The Pirates climb into the pennant race! A charming young female orphan enters the picture. This eight-year-old claims she can see the angels helping out the Pirates. Bridget White is wholly emotionally invested in the Pirates. It was her prayer to the Archangel Gabriel that prompted the angel to visit "Guffy."
Oh, and now we have a newspaper writer enter the picture. This is Jennifer Paige, a "household hints" expert. Paige brings the little girl's claims to the whole public's attention, nationwide! A bad guy broadcaster named Fred Bayles gets woven into the plot. He's played by Keenan Wynn.
The climactic portion of the movie is where the Pirates take the field with the pennant at stake. I was so touched by how McGovern decided to put faith in an old, somewhat washed-up pitcher named Saul Hellman. McGovern has learned from the chief angel that Saul will be signed up soon for the celestial team (i.e. he'd die, of course). As all this develops we see the heroic threesome of McGovern, White and Paige develop a feeling of family. Surely they will live happily ever after.
Hellman hangs on to pitch a complete game and is carried off the field ceremoniously. McGovern looks up, addressing the chief angel, and says "You're gettin' a good man." 
I was amused when the angel finally gets frustrated by the Keenan Wynn character and finally addresses him, pulling Wynn's cap down over his eyes in the process. "Why don't you just shut up." I can just see President Eisenhower smiling.
We see Ty Cobb and Joe DiMaggio interviewed about the angels during the movie. We see Bing Crosby who actually was part-owner of the Pirates (15 percent). We see Barbara Billingsly in her pre-TV fame days. The future June Cleaver plays a hat check girl at a steak house. Billingsly might have gained even greater fame in the movie "Airplane" as the woman who could translate "jive." ("Shit" meant "golly," remember?)
The baseball action shots in "Angels In the Outfield" are quite authentic, most filmed at the real Forbes Field. Baseball had no problem cooperating with this movie. We see the "Kiner's Korner" inner fence in left field. We see the very prominent Pittsburgh Cathedral of Learning in the background.
Bruce Bennett plays Hellman. He never played baseball but he was in the 1926 Rose Bowl and won a silver medal in the shot put in the 1928 Summer Olympics.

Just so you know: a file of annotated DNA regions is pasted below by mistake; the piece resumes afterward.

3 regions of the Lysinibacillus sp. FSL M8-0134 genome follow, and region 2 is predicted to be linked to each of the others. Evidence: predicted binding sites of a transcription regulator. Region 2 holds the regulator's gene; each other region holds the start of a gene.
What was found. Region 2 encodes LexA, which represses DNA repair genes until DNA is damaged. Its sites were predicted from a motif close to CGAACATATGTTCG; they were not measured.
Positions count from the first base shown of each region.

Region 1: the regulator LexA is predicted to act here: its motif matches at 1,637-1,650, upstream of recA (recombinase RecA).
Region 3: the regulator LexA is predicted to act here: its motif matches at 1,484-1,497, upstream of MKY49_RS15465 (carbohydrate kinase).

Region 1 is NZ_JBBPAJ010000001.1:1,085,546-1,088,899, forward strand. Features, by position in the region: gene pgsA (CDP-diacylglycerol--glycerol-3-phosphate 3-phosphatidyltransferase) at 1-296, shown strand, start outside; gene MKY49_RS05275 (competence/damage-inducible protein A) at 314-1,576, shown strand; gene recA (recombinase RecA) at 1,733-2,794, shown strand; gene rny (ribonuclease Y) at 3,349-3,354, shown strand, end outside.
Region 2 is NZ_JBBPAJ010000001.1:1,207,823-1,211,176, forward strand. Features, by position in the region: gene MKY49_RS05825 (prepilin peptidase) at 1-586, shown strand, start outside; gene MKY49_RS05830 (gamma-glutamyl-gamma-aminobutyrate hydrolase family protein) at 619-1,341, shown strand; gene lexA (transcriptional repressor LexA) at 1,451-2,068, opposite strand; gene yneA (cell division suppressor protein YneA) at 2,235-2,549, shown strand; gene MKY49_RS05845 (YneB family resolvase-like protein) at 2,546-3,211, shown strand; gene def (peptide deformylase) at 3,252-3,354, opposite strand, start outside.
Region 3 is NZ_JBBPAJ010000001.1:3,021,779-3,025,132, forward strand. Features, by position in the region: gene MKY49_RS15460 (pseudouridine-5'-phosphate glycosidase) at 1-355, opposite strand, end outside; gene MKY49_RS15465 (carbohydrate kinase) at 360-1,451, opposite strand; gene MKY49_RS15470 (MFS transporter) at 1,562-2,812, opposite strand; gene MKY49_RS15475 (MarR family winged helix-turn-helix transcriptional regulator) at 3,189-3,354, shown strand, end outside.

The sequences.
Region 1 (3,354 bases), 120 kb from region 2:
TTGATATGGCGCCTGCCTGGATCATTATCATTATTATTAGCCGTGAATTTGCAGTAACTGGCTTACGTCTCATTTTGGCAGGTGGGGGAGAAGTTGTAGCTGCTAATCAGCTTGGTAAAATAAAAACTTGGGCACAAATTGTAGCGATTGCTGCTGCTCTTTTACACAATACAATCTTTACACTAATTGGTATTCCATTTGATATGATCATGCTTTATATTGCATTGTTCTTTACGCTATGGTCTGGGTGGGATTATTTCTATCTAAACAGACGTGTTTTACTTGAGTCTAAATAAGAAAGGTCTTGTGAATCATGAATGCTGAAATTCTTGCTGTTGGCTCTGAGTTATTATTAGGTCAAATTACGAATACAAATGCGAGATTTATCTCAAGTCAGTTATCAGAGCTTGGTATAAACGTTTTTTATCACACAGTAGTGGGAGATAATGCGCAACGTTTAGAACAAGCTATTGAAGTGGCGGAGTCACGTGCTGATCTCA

Put faith in children, indeed
"Angels in the Outfield" is a wonderful story of love and forgiveness in the same vein as "Miracle on 34th Street." We are reminded that young children have more understanding of the spiritual side of life than adults. We have much to gain from listening to children. The characters grow from opening their minds and hearts to the insights of a young girl. Far better than contemplating more war.
McGovern wonders who the angels were in real life. He recites some names of old-timers as of 1951, who by today's standards are super old-timers, those curious guys wearing the baggy uniforms and using the skimpy gloves. We wonder how good those very old-timers were, if they could take the field with players of today. There's no way to know. They didn't have to compete with African-Americans.
Hall of Famer "Pie" Traynor appears in a cameo toward the end of the movie. We see a player wearing No. 4 hitting a home run, and this is none other than Ralph Kiner himself.
McGovern lives in an apartment with the number "316," probably no coincidence since John 3:16 is the most quoted Bible scripture.
 
Earl Weaver, RIP
Earl Weaver has gone to his reward. He's kin with the fictional "Guffy" McGovern. Earl earned his praise. We just wish the Twins could have humbled his Orioles a little. We needed those "angels."
In the '90s we saw a remake of "Angels in the Outfield" but it bore no resemblance to the original, to my disappointment. I won't say it was a bad movie. It had a political correctness angle that chafed at me a little. We see the heroic African-American character who takes kids under his wing, while a deadbeat motorcycle-riding Caucasian dad doesn't give a rip. Anyway, I cherish the original "Angels in the Outfield" as I'm sure many others do.
"Ike," you had good taste.
- Brian Williams - morris mn Minnesota - bwilly73@yahoo.com